A flatbed tow truck consists of a cab (the portion of the truck one drives) with a flatbed on the back of it, which can be inclined to ground level using hydraulics. The vehicle to be towed can then drive up onto the flatbed itself, or winched up.
An integrated truck, or self loader, consists of a boom and wheel-lift in the same unit. A boom is a piece of equipment, actually an adjustable boom winch, which enables the truck to winch up vehicles from a ditch, or anywhere where it is impracticable to back the truck all the way up to be adjacent to the vehicle.
A hook and chain, consists of chains which are looped around the frame of the vehicle or its axle. It is then lifted up using a boom winch. Typically these are used only to tow vehicles that have been involved in accidents, as the chains can cause damage to the car. In additional, these are bad for all-wheel drive vehicles, because towing it in such a way will harm the drive train.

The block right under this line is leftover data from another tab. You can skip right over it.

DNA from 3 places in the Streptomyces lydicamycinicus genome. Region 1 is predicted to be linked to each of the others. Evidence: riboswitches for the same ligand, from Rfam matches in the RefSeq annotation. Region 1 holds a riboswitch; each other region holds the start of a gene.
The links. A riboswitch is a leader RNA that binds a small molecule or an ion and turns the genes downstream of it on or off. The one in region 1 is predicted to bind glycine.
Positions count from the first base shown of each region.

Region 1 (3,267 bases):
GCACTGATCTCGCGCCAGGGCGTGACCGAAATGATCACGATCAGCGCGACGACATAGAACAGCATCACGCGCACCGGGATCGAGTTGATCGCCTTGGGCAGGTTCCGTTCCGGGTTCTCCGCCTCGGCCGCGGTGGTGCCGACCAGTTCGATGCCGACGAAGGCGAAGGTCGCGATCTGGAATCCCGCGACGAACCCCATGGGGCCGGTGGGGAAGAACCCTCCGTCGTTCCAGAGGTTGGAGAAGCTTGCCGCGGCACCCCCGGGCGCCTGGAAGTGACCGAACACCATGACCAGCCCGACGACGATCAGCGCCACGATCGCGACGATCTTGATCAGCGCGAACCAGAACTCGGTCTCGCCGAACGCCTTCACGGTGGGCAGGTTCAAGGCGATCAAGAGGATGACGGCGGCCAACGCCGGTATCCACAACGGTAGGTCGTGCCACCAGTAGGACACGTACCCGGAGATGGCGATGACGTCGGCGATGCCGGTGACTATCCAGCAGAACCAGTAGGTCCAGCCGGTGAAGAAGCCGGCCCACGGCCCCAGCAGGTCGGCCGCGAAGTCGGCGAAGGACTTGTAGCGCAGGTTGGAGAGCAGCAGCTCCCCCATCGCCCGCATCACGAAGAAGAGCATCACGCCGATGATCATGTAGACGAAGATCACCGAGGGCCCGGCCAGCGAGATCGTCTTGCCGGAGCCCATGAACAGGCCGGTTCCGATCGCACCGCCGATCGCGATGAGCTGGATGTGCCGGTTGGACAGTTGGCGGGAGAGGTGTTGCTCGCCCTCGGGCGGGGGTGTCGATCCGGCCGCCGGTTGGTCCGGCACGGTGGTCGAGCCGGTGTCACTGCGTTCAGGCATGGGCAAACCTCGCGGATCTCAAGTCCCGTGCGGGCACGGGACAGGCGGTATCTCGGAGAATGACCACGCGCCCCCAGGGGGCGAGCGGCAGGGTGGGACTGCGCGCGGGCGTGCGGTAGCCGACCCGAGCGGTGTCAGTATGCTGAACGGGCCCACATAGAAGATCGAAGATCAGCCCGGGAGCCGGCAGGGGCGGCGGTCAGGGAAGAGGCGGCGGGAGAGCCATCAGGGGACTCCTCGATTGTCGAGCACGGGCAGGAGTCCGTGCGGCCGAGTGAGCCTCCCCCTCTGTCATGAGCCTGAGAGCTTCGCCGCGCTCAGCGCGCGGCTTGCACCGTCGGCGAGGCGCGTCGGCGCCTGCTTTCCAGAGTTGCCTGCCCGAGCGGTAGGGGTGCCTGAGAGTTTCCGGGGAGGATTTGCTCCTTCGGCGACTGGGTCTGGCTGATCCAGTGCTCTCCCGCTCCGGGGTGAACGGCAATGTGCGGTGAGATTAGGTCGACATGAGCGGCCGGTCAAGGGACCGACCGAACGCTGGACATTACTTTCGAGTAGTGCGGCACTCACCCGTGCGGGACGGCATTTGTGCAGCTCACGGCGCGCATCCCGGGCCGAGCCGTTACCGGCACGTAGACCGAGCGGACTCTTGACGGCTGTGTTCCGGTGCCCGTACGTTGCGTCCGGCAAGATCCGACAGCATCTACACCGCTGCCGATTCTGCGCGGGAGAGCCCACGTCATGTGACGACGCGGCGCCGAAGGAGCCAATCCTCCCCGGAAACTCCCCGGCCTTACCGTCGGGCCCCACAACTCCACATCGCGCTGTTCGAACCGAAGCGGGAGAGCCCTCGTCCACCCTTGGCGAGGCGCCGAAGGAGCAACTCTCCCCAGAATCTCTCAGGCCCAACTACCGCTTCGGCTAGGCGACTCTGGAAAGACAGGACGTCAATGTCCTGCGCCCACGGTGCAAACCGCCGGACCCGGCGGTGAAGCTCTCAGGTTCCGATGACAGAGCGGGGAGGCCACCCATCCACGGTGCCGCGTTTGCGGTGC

The wheel lift is a more sophisticated version of the hook and chain. The driver of the truck need only fit a large metal yoke beneath the front tires (if it is a front wheel drive) or back tires (if it is a rear wheel drive) of a car, and the pneumatic (air) or hydraulic (liquid) hoist lifts the opposite end of the car or truck into the air.
This article is sponsored by Fife Towing, a Seattle towing company.
About Business Bytes:
collection of articles on various subjects, similar to document
repositories like EzineArticles.com. You may re-use these articles in
your own blogs or websites, as long as you also use the Resource box in